March 17, 2015 at 5:57 am EDT | by Chris Johnson
Supreme Court petitioned to hear trans inmate’s lawsuit
Supreme Court, gay news, Washington Blade

An LGBT group has petitioned the U.S. Supreme Court to hear a trans inmate’s lawsuit. (Washington Blade file photo by Michael Key)

An LGBT group representing a Massachusetts transgender inmate filed a petition with the U.S. Supreme Court on Monday to ensure she can receive gender reassignment surgery as part of her medical care.

The New England-based Gay & Lesbian Advocates & Defenders — along with civil rights attorney Joseph Sulman, and the Boston-based Goodwin Procter LLP — filed the 35-page petition on Monday on behalf of Michelle Kosilek, who was sentenced to life in prison for murdering her spouse in 1990.

Even though prison doctors prescribed her gender reassignment surgery to treat her gender dysphoria, she’s been denied the procedure for more than 20 years by the Massachusetts Department of Corrections, which has cited concerns for safety.

“The Eighth Amendment imposes on prison officials a duty both to provide adequate medical care and to protect prisoners from violence while incarcerated,” the petition states. “Prison officials are not entitled to choose between these two constitutional obligations. Instead, to comply with the Eighth Amendment, they must find a way to ensure both safety and adequate medical care for all inmates.”

The petition presents two questions before the Supreme Court: 1) Whether the U.S. First Circuit Court of Appeals erred by failing to separate factual and legal questions adequately, and 2) Whether denying necessary medical treatment to a prisoner for non-medical reasons constitutes cruel and unusual punishment under the U.S. Constitution.

Both a district court and a three-judge appellate panel within the First Circuit ruled in favor of Kosilek on the basis that denying her gender reassignment surgery violates the Eighth Amendment. But Massachusetts, which has argued it has taken sufficient steps to treat her in prison, appealed the decision to the “en banc” full First Circuit, which overturned the lower court rulings in a 3-2 decision.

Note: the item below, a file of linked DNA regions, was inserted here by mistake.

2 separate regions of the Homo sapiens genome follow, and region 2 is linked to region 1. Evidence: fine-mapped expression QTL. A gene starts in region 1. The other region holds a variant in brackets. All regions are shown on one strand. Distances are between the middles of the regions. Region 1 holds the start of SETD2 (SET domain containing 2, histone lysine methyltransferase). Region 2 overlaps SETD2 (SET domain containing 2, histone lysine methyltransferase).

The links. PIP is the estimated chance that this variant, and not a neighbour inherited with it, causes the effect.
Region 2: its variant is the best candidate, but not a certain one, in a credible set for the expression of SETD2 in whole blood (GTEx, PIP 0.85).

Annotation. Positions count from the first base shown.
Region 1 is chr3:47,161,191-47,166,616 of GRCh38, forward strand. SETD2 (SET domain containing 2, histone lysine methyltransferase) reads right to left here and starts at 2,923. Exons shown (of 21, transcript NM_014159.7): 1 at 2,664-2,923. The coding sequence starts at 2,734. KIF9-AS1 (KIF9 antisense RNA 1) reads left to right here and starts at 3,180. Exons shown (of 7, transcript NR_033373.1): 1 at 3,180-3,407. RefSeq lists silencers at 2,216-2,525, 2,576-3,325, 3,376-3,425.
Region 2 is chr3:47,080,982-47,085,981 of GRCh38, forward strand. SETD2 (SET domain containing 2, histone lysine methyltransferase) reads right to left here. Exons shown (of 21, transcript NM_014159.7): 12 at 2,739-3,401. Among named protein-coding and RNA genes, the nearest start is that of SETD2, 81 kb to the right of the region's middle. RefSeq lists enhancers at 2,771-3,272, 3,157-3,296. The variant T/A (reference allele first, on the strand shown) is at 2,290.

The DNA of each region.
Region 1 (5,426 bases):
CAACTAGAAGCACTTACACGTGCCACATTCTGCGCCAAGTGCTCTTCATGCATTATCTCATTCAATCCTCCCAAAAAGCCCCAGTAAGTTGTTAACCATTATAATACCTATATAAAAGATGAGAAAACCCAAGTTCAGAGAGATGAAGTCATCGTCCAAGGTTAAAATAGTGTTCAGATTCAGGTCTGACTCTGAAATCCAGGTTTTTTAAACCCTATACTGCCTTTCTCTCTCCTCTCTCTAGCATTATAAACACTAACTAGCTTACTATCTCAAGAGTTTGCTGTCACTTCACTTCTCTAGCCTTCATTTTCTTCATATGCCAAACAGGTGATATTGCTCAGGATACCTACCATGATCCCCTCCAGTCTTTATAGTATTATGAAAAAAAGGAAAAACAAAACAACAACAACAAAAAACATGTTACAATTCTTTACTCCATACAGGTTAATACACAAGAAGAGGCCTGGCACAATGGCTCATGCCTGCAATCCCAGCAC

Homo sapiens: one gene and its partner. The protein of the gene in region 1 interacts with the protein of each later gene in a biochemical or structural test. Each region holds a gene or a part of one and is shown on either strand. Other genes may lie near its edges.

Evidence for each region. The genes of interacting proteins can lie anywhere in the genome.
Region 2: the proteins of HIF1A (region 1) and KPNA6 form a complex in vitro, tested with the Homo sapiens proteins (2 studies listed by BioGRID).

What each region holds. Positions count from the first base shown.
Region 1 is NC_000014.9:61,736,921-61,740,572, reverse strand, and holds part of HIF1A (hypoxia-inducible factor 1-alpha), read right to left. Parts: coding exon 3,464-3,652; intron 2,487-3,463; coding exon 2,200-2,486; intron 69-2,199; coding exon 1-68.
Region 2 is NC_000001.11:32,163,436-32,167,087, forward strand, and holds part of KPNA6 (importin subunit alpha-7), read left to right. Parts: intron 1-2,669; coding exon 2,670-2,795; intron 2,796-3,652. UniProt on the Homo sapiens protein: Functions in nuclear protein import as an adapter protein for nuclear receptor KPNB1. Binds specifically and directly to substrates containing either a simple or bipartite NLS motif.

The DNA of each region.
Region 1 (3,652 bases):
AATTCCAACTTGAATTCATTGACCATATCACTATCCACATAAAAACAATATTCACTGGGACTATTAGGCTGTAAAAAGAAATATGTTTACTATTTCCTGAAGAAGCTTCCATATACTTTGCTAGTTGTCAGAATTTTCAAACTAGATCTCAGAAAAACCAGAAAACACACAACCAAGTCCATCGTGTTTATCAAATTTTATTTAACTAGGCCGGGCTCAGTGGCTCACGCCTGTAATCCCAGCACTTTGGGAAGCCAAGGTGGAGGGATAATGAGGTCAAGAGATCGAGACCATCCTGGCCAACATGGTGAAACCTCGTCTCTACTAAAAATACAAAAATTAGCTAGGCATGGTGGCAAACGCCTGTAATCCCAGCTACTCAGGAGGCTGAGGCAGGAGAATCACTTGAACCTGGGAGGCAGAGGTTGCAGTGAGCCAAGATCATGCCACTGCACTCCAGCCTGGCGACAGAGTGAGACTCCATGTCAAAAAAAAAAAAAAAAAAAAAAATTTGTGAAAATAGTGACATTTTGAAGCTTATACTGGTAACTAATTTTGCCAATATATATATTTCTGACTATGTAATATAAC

The petition takes issue with the process by which the full court reached its decision, saying the lack of deference to lower courts is inconsistent with precedent set by the U.S. Supreme Court and conflicts with standards in other judicial circuits.

Jennifer Levi, director of GLAD’s transgender rights project, said in a statement the “en banc” court invented a new standard of review for the purpose of ruling against Kosilek.

“The Court of Appeals looked at an incredibly thoughtful decision, written with extreme care and attention to the facts by District Court Judge Mark Wolf after a 28-day trial,” Levi said. “Instead of looking for errors of law, as it is supposed to do, the Court not only re-tried the case, it applied a standard of review no other court has ever applied to get the outcome it wanted.”

Afflicted with drug and alcohol problems at an early age, Kosilek in 1992 was sentenced to life in prison after strangling her spouse Cheryl McCaul, a volunteer counselor at a drug rehabilitation facility. The incident took place following an altercation that ensued after McCaul caught Kosilek wearing her clothing.

Kosilek is serving her sentence in MCI-Norfolk, a medium security male prison, where she legally changed her name from Robert to Michelle. She must receive gender reassignment surgery through taxpayer-provided funds because, as an inmate in prison, she lacks access to her own finances for the procedure. The estimated cost for male-to-female reassignment surgery is $7,000 to $24,000.

The next step in the process is for newly seated Massachusetts Attorney General Maura Healey, the first openly lesbian person ever elected as a state attorney general, to respond to the petition on behalf of the state. A due date for the response isn’t yet assigned on the Supreme Court website.

Chris Johnson is Chief Political & White House Reporter for the Washington Blade. Johnson is a member of the White House Correspondents' Association. Follow Chris

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